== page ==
Edinburgh and London: William Blackwood and Sons, 1859. Item #03724
George Eliot's First Full-Length Novel and her Earliest Popular Success
ELIOT, George. Adam Bede. In Three Volumes. Edinburgh and London: William Blackwood and Sons, 1859.
First edition. Three octavo volumes (7 1/8 x 4 1/2 inches; 181 x 114 mm.). [iii-viii], 325, [1, blank]; [iii-viii], 374; [iii-vi], 333, [1, blank] pp.
Bound ca. 1865 in three quarter dark blue pebble-grain morocco over marbled boards, ruled in gilt. Spines with five raised bands decoratively tooled and lettered in gilt in compartments, matching marbled end-papers, all edges gilt.
Bound without the half-titles. Some light foxing and staining throughout, moderate on preliminary leaves.
A very good set in an attractive and near contemporary binding.
George Eliot's first full-length novel and her earliest popular success.
Adam Bede, the first novel written by George Eliot (the pen name of Mary Ann Evans), was published in 1859. It was published pseudonymously, even though Evans was a well-published and highly respected scholar of her time. The novel has remained in print ever since, and is used in university studies of 19th-century English literature.
The plot is founded on a story told to George Eliot by her aunt Elizabeth Evans, a Methodist preacher, and the original of Dinah Morris of the novel, of a confession of child-murder, made to her by a girl in prison.
The story's plot follows four characters' rural lives in the fictional community of Hayslope—a rural, pastoral and close-knit community in 1799. The novel revolves around a love "rectangle" among beautiful but self-absorbed Hetty Sorrel; Captain Arthur Donnithorne, the young squire who seduces her; Adam Bede, her unacknowledged suitor; and Dinah Morris, Hetty's cousin, a fervent, virtuous and beautiful Methodist lay preacher. (The real village where Adam Bede was set is Ellastone on the Staffordshire / Derbyshire border, a few miles from Uttoxeter and Ashbourne, and near to Alton Towers. Eliot's father lived in the village as a carpenter in a substantial house now known as Adam Bede's Cottage).
Adam is a local carpenter much admired for his integrity and intelligence, in love with Hetty. She is attracted to Arthur, the charming local squire's grandson and heir, and falls in love with him. When Adam interrupts a tryst between them, Adam and Arthur fight. Arthur agrees to give up Hetty and leaves Hayslope to return to his militia. After he leaves, Hetty Sorrel agrees to marry Adam but shortly before their marriage, discovers she is pregnant. In desperation, she leaves in search of Arthur but she cannot find him. Unwilling to return to the village on account of the shame and ostracism she would have to endure, she delivers her baby with the assistance of a friendly woman she encounters. She subsequently abandons the infant in a field but not being able to bear the child's cries, she tries to retrieve the infant. However, she is too late, the infant having already died of exposure. Hetty is caught and tried for child murder. She is found guilty and sentenced to hang. Dinah enters the prison and pledges to stay with Hetty until the end. Her compassion brings about Hetty's contrite confession. When Arthur Donnithorne, on leave from the militia for his grandfather's funeral, hears of her impending execution, he races to the court and has the sentence commuted to transportation. Ultimately, Adam and Dinah, who gradually become aware of their mutual love, marry and live peacefully with his family.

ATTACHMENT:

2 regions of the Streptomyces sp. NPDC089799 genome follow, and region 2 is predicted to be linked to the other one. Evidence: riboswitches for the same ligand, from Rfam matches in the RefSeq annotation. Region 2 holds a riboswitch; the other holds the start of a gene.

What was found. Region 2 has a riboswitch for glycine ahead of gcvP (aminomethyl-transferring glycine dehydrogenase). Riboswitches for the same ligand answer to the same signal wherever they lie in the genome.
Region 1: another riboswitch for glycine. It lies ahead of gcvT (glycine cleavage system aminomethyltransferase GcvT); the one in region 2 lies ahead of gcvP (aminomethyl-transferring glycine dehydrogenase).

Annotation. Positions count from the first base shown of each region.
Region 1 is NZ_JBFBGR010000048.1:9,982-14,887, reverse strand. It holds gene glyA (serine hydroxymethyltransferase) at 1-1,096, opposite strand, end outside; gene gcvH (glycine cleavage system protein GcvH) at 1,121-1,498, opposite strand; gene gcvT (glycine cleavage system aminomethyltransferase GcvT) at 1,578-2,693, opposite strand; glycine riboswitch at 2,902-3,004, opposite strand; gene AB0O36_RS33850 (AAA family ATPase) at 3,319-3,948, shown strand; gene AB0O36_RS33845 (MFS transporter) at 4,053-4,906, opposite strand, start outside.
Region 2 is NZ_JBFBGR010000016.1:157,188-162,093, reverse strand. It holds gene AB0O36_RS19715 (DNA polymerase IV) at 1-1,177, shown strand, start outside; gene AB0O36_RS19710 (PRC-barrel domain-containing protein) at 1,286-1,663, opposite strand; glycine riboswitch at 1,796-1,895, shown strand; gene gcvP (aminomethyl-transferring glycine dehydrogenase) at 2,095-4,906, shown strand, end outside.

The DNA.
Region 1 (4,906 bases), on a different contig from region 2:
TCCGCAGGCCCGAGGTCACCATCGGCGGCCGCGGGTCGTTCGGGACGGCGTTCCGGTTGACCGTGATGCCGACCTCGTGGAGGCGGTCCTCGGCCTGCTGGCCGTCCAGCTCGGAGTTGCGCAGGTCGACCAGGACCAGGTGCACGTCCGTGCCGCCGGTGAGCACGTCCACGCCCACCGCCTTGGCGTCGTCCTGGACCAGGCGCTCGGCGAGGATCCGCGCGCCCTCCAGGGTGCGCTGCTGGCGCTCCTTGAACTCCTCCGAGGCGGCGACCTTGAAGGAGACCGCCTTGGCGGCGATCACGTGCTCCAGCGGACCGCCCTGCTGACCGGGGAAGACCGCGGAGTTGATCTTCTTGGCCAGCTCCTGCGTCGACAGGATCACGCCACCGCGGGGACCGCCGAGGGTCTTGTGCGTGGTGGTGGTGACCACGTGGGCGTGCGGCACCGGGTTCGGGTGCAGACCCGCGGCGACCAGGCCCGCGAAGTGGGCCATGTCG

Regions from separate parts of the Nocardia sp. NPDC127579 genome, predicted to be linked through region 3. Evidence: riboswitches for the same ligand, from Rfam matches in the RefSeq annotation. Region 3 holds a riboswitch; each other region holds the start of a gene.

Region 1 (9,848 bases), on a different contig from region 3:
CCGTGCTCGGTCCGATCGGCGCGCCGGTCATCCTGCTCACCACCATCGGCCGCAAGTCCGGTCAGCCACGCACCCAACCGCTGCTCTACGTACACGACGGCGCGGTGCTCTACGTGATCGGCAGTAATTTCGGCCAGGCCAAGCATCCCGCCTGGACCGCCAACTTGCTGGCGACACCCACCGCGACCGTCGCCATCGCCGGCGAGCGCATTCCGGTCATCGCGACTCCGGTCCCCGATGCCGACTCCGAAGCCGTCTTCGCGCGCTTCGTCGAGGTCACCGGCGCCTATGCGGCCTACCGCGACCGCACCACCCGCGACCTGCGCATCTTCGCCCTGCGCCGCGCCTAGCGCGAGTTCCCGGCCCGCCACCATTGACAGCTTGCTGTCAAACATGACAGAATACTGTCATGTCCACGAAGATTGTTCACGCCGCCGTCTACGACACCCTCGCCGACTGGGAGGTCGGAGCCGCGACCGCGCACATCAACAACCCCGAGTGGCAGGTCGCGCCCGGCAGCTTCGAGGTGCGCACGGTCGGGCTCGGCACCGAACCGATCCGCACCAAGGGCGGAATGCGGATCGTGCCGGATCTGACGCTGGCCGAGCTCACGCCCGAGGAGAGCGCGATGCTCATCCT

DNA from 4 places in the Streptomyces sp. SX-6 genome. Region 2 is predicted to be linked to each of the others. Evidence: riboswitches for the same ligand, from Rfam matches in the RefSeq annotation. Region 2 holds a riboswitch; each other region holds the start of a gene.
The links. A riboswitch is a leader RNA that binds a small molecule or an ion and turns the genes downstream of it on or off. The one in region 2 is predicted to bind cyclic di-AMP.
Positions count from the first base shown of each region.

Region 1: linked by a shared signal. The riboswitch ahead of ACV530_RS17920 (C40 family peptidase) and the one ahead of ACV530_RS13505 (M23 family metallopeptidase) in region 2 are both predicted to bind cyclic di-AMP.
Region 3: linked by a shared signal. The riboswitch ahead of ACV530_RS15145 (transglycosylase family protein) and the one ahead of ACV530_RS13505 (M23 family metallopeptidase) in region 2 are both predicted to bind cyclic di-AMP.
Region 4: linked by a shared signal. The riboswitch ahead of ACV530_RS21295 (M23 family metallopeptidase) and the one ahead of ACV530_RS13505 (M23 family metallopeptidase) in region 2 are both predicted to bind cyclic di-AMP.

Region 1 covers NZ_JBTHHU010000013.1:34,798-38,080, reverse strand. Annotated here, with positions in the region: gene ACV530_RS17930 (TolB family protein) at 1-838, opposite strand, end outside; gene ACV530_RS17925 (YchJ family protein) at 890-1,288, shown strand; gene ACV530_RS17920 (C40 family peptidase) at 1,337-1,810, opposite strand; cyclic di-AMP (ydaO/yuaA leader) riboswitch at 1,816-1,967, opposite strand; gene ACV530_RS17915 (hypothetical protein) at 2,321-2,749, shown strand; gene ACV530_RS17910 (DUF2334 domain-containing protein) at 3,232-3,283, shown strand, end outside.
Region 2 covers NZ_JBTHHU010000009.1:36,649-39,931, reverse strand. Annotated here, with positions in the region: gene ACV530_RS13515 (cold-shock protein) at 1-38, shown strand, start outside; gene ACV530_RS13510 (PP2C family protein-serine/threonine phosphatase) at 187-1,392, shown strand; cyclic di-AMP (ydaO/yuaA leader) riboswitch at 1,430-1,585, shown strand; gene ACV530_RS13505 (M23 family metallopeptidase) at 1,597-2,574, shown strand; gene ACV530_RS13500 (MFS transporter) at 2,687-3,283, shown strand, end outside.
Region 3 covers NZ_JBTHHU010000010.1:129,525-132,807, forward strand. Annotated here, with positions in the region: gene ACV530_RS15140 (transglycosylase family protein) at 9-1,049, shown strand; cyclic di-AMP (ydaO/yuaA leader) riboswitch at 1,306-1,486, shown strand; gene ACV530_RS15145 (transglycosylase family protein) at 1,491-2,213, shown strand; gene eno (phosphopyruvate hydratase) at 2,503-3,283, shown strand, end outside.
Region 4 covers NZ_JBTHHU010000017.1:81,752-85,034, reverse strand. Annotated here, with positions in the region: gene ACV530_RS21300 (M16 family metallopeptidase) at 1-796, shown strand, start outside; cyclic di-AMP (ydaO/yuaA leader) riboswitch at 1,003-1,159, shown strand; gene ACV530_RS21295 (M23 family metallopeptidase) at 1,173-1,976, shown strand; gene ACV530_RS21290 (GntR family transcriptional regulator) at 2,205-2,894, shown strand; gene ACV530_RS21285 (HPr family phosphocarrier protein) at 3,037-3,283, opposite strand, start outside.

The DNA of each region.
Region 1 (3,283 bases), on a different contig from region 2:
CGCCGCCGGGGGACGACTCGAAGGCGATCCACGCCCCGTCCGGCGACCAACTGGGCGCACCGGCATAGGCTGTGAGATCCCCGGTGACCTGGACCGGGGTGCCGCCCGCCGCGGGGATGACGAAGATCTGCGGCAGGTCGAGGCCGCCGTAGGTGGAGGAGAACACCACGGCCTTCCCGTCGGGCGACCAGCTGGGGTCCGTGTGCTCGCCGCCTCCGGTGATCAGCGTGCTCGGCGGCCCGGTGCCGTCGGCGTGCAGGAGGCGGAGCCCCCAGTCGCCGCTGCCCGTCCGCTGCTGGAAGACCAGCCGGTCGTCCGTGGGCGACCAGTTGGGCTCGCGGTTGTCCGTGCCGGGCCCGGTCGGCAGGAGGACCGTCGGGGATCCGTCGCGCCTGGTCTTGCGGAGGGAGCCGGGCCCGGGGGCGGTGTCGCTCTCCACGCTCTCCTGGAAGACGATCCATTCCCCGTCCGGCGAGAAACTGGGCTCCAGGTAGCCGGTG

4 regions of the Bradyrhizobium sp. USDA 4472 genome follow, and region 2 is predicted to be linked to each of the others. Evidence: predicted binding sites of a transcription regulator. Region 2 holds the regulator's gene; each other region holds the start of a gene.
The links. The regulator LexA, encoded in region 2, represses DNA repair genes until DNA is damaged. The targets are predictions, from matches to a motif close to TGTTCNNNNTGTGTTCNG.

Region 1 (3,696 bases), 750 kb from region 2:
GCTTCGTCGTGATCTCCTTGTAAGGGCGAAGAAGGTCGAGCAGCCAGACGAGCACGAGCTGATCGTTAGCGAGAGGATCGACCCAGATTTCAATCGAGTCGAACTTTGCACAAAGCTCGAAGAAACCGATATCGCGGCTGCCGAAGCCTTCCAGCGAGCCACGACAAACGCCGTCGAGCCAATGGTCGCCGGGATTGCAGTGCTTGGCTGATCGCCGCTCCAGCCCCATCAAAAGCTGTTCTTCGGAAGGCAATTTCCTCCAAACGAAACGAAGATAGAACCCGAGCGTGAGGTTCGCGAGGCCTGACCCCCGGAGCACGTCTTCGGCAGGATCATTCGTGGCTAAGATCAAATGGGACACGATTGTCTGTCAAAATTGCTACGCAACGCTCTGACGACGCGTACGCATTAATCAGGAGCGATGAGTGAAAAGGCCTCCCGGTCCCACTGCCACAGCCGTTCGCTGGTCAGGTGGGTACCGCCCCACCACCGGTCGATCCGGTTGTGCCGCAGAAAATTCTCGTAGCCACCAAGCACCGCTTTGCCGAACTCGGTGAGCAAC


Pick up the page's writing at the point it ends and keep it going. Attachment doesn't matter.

Sadleir 812; Parrish pp. 12/13; Wolff, 2056; Baker & Ross, A4.1.